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Grave Digger - "Rheingold"
Nuclear Blast 2003

How about some new Grave Digger record? Abracadabra and here she is! As Chris recalled in one of his interviews, "The Grave Digger" was warming up album for the band and newcomer Manni Schmidt. Obviously the band's recovering album gave "shovel shufflers" enough recharging energy to create new conceptual album.

We got dying Arthur (Emerald Eyes, from band's album "Excalibur"), full of anger but at the same time surrounded by the light of revelation. This time band delivers familiar example in song Murderer, where betrayed Siegfried faces his agony, but on the other hand feels somehow blessed and free when leaving his life, cursed by a sword (verse: "and I've learned my lesson,"). That's how true legend (never) dies. What I like is the fact that band always end-circles the stories with non-happy endings and leaves their concept always opened.

Reinforced with new guitar hero, Grave Digger succeeded very quickly to develop right working chemistry. It restarted band's amazing talents of bringing epic-tales or history tales via their song writing hellish alive. Only a few metal bands are as convincible as Grave Digger in choosing the right tunes to a certain concept. Album means further progress for the band, but yet a sort of homecoming to "Excalibur" roots. Further progress was surely made in selection of orchestral arrangements that are done even more ambitiously in comparison with "Excalibur" (1999). If "The Grave Digger" was rough and straight record, "Rheingold" is more epically fashioned, and therefore driven more in aforementioned 1999 record's vein. Some of you might get an impression that Digger guys are headed with their latest effort back to eighties symphonic metal directions. In general sense there is not much to doctorate over Grave Digger's new record. Songs are smash after smash and ranges from being mid tempo epics (Sword, Murderer with acoustical pre-chorus's motive close to 1995's Heart Of Darkness opening theme) up to extreme high speedy killers (Rheingold, Giants, Liar) that will tear your heads apart. No ballads included! Teutonic rhythm drives, raw power of Jens's bass line and Stefan's thundering double bass are kicking like a mule. Delicate sound of band's classic riff-bible via Manni's axe is freely ripping through the air. Schmidt is true refreshment for a band. This time he assembled very carefully his solo layers. Solos are much different (more epical shaped) in comparison with his finger flickering "The Grave Digger" album or Rage era style.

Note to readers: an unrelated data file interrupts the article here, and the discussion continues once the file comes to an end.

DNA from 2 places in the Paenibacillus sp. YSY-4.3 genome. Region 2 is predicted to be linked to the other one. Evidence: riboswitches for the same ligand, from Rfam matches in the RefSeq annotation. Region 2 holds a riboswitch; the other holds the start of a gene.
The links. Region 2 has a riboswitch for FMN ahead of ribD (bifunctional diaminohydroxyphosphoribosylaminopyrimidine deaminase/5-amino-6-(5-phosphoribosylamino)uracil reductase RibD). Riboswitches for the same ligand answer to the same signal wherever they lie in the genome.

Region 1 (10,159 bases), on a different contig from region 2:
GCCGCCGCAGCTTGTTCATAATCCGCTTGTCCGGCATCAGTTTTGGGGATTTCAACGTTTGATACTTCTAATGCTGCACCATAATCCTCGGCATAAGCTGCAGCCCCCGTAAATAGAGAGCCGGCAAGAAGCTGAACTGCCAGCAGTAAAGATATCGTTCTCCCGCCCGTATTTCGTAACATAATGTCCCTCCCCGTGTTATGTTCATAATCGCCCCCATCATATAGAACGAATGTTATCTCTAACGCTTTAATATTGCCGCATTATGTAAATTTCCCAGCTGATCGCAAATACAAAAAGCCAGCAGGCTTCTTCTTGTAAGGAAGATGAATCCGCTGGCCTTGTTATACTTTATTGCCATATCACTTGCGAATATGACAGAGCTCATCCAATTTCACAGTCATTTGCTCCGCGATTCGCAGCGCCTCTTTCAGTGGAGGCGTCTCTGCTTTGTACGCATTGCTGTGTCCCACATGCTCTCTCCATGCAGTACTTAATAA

Band paid special attention in middle sections of songs enlightened by H.P.'s supreme selection of orchestral arrangements that stretches every single short striker's musical range by capturing different moods inside them. Manni laid down some great solos that nicely fit inside songs (Murder, Twilight Of The Gods, bonus track Hero). In Maidens Of War he even closes his solo with bridge taken from part three (Valkyrie) of Wagner's romantic opera "The Ring Of The Nibelungs". Angry and fearsome singing is mainly focused on pre-choruses, while brilliant selection of multiple back-vocal harmonies surrounds Chris's lead vocals in choruses. Irreplaceable Chris at his best! Record reaches its peak where it is need to. At the end with Murderer and Twilight Of Gods that are two supreme little symphonic fantasies. A new record contains everything that must surely satisfy every true Grave Digger fan. Chris & co., keep on digging!

Author:   Aleš

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